Background In oldest-old patients (>80), few trials showed efficacy of treating hypertension and they included mostly the healthiest elderly. The resulting lack of knowledge has led to inconsistent guidelines, mainly based on systolic blood pressure (SBP), cardiovascular disease (CVD) but not on frailty despite the high prevalence in oldest-old. This may lead to variation how General Practitioners (GPs) treat hypertension. Our aim was to investigate treatment variation of GPs in oldest-olds across countries and to identify the role of frailty in that decision. Methods Using a survey, we compared treatment decisions in cases of oldest-old varying in SBP, CVD, and frailty. GPs were asked if they would start antihypertensive treatment in each case. In 2016, we invited GPs in Europe, Brazil, Israel, and New Zealand. We compared the percentage of cases that would be treated per countries. A logistic mixed-effects model was used to derive odds ratio (OR) for frailty with 95% confidence intervals (CI), adjusted for SBP, CVD, and GP characteristics (sex, location and prevalence of oldest-old per GP office, and years of experience). The mixed-effects model was used to account for the multiple assessments per GP. Results The 29 countries yielded 2543 participating GPs: 52% were female, 51% located in a city, 71% reported a high prevalence of oldest-old in their offices, 38% and had >20 years of experience. Across countries, considerable variation was found in the decision to start antihypertensive treatment in the oldest-old ranging from 34 to 88%. In 24/29 (83%) countries, frailty was associated with GPs’ decision not to start treatment even after adjustment for SBP, CVD, and GP characteristics (OR 0.53, 95%CI 0.48–0.59; ORs per country 0.11–1.78). Conclusions Across countries, we found considerable variation in starting antihypertensive medication in oldest-old. The frail oldest-old had an odds ratio of 0.53 of receiving antihypertensive treatment. Future hypertension trials should also include frail patients to acquire evidence on the efficacy of antihypertensive treatment in oldest-old patients with frailty, with the aim to get evidence-based data for clinical decision-making. [less ▲]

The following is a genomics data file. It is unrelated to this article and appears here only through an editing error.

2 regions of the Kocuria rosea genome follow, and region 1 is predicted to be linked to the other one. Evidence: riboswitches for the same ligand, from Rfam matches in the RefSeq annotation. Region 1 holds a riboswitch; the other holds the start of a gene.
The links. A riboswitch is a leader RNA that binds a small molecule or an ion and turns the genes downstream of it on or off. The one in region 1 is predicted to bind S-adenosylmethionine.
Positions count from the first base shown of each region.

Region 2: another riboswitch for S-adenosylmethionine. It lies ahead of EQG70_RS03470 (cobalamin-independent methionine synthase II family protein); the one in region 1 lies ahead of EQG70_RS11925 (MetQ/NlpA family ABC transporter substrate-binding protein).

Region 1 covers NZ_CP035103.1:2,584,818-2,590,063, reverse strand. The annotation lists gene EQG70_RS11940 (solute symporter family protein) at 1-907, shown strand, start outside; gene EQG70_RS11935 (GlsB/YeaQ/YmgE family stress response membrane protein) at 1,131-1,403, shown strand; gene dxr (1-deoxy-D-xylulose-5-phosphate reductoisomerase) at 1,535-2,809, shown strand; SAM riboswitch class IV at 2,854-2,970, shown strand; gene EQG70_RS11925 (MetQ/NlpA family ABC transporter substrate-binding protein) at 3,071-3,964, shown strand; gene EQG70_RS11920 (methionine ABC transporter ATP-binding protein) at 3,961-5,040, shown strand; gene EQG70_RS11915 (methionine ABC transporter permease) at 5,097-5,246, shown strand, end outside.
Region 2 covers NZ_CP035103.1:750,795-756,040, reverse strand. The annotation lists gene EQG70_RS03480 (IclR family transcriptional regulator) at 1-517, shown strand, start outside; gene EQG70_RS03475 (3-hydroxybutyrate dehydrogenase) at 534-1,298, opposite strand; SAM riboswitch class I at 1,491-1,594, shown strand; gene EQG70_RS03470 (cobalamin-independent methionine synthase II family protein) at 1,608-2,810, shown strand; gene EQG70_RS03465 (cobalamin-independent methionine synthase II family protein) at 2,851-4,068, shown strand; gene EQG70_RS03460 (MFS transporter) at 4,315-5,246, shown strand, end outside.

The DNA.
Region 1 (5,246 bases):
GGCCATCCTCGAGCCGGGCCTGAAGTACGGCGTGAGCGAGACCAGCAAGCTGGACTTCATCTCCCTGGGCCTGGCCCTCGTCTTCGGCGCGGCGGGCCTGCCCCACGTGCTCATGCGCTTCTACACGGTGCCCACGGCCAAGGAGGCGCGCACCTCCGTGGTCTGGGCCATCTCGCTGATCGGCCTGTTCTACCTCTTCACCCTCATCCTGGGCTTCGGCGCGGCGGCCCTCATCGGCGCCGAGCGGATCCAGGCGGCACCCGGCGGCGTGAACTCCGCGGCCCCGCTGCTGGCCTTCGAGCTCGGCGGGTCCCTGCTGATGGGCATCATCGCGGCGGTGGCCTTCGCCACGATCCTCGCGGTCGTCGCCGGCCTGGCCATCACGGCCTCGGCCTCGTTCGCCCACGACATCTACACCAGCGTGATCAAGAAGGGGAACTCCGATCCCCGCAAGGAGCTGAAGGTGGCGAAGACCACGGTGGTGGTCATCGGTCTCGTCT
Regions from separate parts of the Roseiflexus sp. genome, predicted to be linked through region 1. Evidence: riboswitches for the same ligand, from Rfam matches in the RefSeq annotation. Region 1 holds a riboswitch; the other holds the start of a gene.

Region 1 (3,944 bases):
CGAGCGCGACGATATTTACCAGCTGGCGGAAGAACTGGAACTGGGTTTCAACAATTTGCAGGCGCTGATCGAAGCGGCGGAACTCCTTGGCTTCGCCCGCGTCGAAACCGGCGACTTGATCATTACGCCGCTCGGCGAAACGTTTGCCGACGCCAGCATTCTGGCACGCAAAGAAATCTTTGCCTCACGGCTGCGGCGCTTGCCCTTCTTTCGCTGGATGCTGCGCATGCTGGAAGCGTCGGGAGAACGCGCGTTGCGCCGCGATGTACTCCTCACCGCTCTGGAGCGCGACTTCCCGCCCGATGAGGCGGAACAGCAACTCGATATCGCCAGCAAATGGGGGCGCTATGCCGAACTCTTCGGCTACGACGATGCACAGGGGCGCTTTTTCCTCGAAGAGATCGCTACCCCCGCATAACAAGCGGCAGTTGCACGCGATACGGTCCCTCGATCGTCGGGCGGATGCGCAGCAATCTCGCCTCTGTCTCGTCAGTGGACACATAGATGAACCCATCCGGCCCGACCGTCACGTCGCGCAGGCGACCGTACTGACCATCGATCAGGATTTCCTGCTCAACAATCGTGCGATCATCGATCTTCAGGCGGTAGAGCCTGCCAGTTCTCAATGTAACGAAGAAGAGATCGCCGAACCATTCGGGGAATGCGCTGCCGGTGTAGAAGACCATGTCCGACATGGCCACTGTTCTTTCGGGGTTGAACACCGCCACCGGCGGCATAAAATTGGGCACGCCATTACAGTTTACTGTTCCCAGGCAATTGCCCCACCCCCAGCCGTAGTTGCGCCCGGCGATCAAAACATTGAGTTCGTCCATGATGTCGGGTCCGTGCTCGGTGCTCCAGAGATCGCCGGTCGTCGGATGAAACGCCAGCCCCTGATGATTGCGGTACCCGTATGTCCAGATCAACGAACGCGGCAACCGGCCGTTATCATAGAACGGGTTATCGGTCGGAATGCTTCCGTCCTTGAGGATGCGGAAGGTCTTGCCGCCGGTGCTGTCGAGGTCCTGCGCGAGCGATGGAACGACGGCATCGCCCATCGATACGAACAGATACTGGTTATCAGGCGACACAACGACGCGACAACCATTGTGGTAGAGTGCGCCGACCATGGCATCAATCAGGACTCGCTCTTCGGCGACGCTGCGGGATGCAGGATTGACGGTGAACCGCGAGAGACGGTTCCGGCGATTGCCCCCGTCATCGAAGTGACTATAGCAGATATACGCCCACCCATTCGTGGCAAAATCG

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See detailGenerating Unit Tests with Structured System Interactions
Havrikov, Nikolas; Gambi, Alessio; Zeller, Andreas et al

in IEEE/ACM International Workshop on Automation of Software Test (AST) (2017)

There is a large body of work in the literature about automatic unit tests generation, and many successful results have been reported so far. However, current approaches target library classes, but not ... [more ▼]

There is a large body of work in the literature about automatic unit tests generation, and many successful results have been reported so far. However, current approaches target library classes, but not full applications. A major obstacle for testing full applications is that they interact with the environment. For example, they establish connections to remote servers. Thoroughly testing such applications requires tests that completely control the interactions between the application and its environment. Recent techniques based on mocking enable the generation of tests which include environment interactions; however, generating the right type of interactions is still an open problem. In this paper, we describe a novel approach which addresses this problem by enhancing search-based testing with complex test data generation. Experiments on an artificial system show that the proposed approach can generate effective unit tests. Compared with current techniques based on mocking, we generate more robust unit tests which achieve higher coverage and are, arguably, easier to read and understand. [less ▲]

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See detailSearch-based Security Testing of Web Applications
Thome, Julian UL; Gorla, Alessandra; Zeller, Andreas

in SBST 2014 Proceedings of the 7th International Workshop on Search-Based Software Testing (2014)